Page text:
At the start of the California Gold Rush in 1849, Tulare Lake was the largest body of fresh water west of the Mississippi River: In wet years, the shallow inland sea that is fed by four rivers covered 800 square miles or more of the lower San Joaquin Valley.
After white settlers displaced the indigenous Yokuts Indians, ferries and steamships plied Tulare Lake’s ports, and a thriving commercial fishery supplied salmon, sturgeon, and terrapins to the finest restaurants in San Francisco.
Fifty years later, Tulare Lake was dead.
By the turn of the century, farmers had tapped its tributaries for irrigation, cutting the rivers’ flow. In the 1920s, Georgia cotton king J.G. Boswell came west and drained the remaining wetlands to stake out what became the world’s biggest cotton plantation. After the Depression, huge taxpayer-subsidized irrigation projects transformed the valley, including the desiccated lakebed, into one of the most productive agricultural regions in the world.
In rainy years, low-lying parts of the Tulare Basin flooded, and old-timers recalled the prediction of a Yokuts elder named Yoimut. Before her death in 1936, Yoimut predicted to an ethnographer that Tulare Lake would return one day. “It will fill up full and everybody living down there will have to go away,“ she said.
This year, her words are again ringing true.
Since January, a wave of atmospheric rivers dumped torrents of rain and snow on California, dramatically ending the extreme drought that began in 2020. More than 10,000 acres in the Tulare Basin flooded, drowning fields and orchards and forcing thousands of residents to evacuate towns in and around the dry lakebed.
The worst is yet to come.
Snowpack in the mountains above the basin is three times its recorded average. As it melts, more water than is held in Lake Mead, the nation’s largest reservoir, will cascade toward the valley floor. Experts say Tulare Lake could swell beyond Gold Rush limits, potentially wiping out entire towns, and the basin will remain flooded for years. In surrounding Kings County, damages and lost revenue could reach $2 billion.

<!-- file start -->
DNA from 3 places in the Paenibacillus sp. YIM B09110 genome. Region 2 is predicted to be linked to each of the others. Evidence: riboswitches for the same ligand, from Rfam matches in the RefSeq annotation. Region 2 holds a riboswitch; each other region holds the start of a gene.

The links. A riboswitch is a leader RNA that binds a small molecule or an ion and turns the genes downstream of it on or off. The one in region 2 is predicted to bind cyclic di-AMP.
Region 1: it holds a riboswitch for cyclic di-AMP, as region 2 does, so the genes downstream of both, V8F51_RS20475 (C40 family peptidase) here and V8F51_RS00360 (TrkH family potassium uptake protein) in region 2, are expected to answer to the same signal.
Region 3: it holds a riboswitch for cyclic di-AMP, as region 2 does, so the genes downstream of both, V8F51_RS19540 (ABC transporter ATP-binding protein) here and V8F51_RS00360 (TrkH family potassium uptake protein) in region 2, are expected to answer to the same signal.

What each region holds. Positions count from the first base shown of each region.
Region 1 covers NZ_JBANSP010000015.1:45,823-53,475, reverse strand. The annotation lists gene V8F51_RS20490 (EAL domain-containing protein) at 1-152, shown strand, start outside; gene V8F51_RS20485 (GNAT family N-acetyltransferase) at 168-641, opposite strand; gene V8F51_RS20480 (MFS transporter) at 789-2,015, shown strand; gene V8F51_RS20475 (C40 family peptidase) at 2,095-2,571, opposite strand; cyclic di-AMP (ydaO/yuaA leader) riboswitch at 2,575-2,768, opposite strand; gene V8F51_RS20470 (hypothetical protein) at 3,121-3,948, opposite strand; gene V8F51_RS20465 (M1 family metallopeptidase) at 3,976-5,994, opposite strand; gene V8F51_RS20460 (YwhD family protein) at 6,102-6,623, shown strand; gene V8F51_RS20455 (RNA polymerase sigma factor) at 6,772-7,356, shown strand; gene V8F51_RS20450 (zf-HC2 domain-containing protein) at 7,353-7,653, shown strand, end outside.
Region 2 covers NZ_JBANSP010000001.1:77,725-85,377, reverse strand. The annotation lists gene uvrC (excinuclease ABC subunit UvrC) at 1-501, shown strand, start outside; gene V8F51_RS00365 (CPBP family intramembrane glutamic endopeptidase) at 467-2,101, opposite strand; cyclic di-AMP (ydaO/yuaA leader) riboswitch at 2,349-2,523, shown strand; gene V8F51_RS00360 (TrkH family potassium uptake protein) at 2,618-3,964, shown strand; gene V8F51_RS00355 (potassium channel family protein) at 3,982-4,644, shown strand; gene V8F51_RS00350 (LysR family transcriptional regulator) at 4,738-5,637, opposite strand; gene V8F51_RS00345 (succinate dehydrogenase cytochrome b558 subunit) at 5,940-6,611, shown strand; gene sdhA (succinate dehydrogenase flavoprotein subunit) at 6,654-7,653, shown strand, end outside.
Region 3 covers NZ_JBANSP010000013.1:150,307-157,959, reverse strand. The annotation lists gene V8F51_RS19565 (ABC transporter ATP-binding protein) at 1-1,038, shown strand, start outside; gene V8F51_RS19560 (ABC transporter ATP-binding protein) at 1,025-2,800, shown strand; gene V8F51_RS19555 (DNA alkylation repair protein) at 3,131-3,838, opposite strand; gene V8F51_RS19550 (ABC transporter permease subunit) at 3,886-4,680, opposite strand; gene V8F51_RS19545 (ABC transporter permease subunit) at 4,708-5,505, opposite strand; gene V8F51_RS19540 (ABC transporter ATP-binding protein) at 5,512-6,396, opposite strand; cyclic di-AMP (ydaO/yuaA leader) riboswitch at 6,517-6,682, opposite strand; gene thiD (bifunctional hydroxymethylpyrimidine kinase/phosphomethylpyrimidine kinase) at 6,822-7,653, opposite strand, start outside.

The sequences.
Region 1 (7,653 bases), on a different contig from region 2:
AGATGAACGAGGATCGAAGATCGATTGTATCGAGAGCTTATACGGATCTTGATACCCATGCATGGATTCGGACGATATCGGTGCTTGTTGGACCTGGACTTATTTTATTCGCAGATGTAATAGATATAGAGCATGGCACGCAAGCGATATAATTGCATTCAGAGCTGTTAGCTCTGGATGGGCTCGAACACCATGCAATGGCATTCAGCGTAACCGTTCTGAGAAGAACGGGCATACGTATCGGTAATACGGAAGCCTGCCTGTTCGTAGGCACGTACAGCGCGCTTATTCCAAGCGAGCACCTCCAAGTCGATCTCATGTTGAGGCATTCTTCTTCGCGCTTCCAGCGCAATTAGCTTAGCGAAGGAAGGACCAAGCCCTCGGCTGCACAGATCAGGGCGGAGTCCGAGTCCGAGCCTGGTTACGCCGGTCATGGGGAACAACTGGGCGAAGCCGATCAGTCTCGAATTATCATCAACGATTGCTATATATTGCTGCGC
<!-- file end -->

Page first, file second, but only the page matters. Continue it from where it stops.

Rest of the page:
“This year’s severe storms and flooding is the latest example that California’s climate is becoming more extreme,” Karla Nemeth, director of the state Department of Water Resources (DWR), said in a news release.
“After the driest three years on record and devastating drought impacts to communities across the state, DWR has rapidly shifted to flood response and forecasting for the upcoming snowmelt,” Nemeth said. “We have provided flood assistance to many communities who just a few months ago were facing severe drought impacts.”
It’s tempting to feel a guilty schadenfreude about the lake’s resurrection – a grim reminder that nature bats last.
Draining the lake was an act of incredible hubris that brought great wealth to Boswell and to his heirs, who still grow cotton, tomatoes and alfalfa on 150,000 acres in the basin. Industrial agriculture has contaminated drinking water with pesticides, devastated fish and wildlife habitat, and exploited generations of farmworkers, who overwhelmingly are undocumented Latino immigrants.
A more appropriate response is compassion, because the disaster is hitting those same workers hardest. Growers are eligible for federal relief funds, but many farmworkers have lost their homes and livelihoods.
“When crops get lost because of these floods, farmers get a lot of that made up; there’s disaster relief“ through the US Department of Agriculture, a United Farm Workers spokesman told a Fresno TV station. “There’s no such program for farm workers who lose wages.”
Drying out the Tulare Basin will take years and cost billions of dollars. But as climate change increases the likelihood of superstorms slamming California more frequently, this won’t be the last time the lake re-emerges.
The smart thing is to restore the lake for good.
For decades, the California ag industry has lobbied for new dams and reservoirs to store irrigation water.
In 2014, Congress authorized development of plans for the Temperance Flat Dam, which would flood the San Joaquin River Gorge, about 100 miles upstream from Tulare Lake. The state issued bonds for the project, but in 2020 it was put on hold, in part because of fierce opposition from environmental groups. Steve Haze, executive director of the nonprofit Tulare Basin Watershed Partnership, says restoring Tulare Lake to even a fraction of its historic size would provide twice as much water as the proposed Temperance Flat Dam project.
In an interview, he cited state studies that estimate the cost of restoration and new irrigation infrastructure would be about 10% of Temperance Flat’s $3 billion-plus price tag. Restoring the lake would also create a sustainable recreation economy for disadvantaged San Joaquin Valley communities, improve drinking water quality and revive fish and wildlife habitat.
“We have in front of us the greatest opportunity to shape the future of the Tulare Basin since Boswell drained the lake,” Haze said. “Will we continue to manage it for the benefit of a handful of landowners? It took us decades to get in this mess, and it will take decades to get out. But we can’t just close our eyes and pretend it won’t happen again.”
Bill Walker has more than 40 years of experience as a journalist and environmental advocate. He lives in California’s San Joaquin Valley.
(Opinion columns published in The New Lede represent the views of the individual(s) authoring the columns and not necessarily the perspectives of TNL editors.)
(Featured photo of Lake Tulare area by US Geological Survey.)